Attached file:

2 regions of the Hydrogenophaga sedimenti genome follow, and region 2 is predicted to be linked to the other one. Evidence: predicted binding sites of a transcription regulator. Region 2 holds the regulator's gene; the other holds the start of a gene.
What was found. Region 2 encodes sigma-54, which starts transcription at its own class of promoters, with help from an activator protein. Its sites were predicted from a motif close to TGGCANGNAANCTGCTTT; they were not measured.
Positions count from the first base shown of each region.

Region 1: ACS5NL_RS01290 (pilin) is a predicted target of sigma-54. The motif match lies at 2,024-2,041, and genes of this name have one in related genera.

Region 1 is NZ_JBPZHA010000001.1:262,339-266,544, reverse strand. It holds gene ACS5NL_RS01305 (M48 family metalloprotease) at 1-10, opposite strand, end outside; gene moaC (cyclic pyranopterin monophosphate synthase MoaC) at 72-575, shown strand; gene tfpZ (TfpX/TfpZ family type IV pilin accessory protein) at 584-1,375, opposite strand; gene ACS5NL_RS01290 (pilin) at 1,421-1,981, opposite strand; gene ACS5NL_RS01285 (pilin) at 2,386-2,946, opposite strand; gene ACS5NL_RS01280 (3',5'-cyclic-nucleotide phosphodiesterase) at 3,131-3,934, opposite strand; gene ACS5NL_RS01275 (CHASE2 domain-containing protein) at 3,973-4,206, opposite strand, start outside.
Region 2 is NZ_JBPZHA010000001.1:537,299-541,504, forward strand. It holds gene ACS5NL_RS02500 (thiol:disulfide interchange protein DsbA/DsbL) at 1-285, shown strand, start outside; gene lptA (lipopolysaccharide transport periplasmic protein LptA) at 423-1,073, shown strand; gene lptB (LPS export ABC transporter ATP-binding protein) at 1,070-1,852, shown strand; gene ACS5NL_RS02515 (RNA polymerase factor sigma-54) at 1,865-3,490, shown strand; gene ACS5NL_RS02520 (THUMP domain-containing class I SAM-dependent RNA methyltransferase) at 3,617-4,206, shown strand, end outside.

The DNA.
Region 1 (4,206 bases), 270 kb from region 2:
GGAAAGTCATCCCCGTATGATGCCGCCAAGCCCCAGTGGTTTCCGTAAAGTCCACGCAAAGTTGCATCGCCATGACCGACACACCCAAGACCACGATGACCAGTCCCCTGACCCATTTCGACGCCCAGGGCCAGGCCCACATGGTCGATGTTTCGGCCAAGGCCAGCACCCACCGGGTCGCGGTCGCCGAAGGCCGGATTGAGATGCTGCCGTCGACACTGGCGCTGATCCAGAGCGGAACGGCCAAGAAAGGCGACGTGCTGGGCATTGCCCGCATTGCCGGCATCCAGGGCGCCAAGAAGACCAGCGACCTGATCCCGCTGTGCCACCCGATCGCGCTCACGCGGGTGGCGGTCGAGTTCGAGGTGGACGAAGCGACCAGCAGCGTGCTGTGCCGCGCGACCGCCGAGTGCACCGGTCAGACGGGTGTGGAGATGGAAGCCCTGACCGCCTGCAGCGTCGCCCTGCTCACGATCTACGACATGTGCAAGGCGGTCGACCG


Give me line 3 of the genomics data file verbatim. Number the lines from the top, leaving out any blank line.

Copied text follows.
Positions count from the first base shown of each region.